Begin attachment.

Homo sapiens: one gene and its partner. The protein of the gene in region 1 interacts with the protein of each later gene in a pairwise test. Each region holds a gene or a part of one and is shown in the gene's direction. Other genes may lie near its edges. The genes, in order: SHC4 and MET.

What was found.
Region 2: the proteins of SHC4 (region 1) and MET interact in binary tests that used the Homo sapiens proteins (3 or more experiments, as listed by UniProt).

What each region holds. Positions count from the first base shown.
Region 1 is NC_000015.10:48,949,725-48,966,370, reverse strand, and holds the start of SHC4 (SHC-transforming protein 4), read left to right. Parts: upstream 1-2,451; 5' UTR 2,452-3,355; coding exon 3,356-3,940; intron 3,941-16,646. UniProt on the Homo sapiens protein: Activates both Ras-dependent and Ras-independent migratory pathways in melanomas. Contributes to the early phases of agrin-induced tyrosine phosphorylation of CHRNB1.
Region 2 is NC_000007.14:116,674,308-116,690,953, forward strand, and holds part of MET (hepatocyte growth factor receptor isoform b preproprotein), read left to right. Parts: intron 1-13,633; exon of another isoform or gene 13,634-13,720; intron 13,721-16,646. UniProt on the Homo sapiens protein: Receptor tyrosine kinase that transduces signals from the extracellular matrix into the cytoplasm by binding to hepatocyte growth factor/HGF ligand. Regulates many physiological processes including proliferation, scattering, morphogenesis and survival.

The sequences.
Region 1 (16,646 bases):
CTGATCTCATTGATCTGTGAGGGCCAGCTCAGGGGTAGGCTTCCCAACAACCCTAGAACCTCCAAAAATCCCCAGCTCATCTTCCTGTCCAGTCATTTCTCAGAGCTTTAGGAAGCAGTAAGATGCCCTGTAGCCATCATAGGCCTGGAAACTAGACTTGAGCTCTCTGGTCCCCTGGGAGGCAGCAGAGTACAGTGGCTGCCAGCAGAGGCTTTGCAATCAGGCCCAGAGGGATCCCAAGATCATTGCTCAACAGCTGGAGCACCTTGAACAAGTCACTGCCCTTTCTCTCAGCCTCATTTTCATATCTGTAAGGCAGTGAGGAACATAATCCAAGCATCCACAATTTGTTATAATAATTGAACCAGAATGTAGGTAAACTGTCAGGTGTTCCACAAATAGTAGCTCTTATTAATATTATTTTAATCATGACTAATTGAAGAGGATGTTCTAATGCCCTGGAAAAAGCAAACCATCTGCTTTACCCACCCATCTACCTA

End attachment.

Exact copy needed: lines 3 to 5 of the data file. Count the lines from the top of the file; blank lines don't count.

Region 2: the proteins of SHC4 (region 1) and MET interact in binary tests that used the Homo sapiens proteins (3 or more experiments, as listed by UniProt).

What each region holds. Positions count from the first base shown.
Region 1 is NC_000015.10:48,949,725-48,966,370, reverse strand, and holds the start of SHC4 (SHC-transforming protein 4), read left to right. Parts: upstream 1-2,451; 5' UTR 2,452-3,355; coding exon 3,356-3,940; intron 3,941-16,646. UniProt on the Homo sapiens protein: Activates both Ras-dependent and Ras-independent migratory pathways in melanomas. Contributes to the early phases of agrin-induced tyrosine phosphorylation of CHRNB1.